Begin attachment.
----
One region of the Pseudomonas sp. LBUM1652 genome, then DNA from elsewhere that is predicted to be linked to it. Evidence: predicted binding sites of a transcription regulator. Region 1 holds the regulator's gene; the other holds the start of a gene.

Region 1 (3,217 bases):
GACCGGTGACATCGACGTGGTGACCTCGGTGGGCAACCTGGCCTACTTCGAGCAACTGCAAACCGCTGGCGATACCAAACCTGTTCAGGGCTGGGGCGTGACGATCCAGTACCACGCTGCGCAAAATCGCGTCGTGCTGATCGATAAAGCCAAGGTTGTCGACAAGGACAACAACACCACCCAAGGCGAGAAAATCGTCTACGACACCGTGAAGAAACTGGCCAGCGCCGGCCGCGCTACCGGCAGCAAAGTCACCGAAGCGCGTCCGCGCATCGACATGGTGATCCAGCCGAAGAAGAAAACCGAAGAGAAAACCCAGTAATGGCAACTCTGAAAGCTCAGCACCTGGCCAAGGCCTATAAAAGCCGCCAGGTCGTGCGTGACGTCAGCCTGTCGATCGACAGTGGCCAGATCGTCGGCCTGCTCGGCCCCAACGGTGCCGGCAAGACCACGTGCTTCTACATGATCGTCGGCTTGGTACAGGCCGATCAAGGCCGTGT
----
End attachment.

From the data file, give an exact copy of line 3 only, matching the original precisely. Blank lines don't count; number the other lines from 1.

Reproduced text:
GACCGGTGACATCGACGTGGTGACCTCGGTGGGCAACCTGGCCTACTTCGAGCAACTGCAAACCGCTGGCGATACCAAACCTGTTCAGGGCTGGGGCGTGACGATCCAGTACCACGCTGCGCAAAATCGCGTCGTGCTGATCGATAAAGCCAAGGTTGTCGACAAGGACAACAACACCACCCAAGGCGAGAAAATCGTCTACGACACCGTGAAGAAACTGGCCAGCGCCGGCCGCGCTACCGGCAGCAAAGTCACCGAAGCGCGTCCGCGCATCGACATGGTGATCCAGCCGAAGAAGAAAACCGAAGAGAAAACCCAGTAATGGCAACTCTGAAAGCTCAGCACCTGGCCAAGGCCTATAAAAGCCGCCAGGTCGTGCGTGACGTCAGCCTGTCGATCGACAGTGGCCAGATCGTCGGCCTGCTCGGCCCCAACGGTGCCGGCAAGACCACGTGCTTCTACATGATCGTCGGCTTGGTACAGGCCGATCAAGGCCGTGT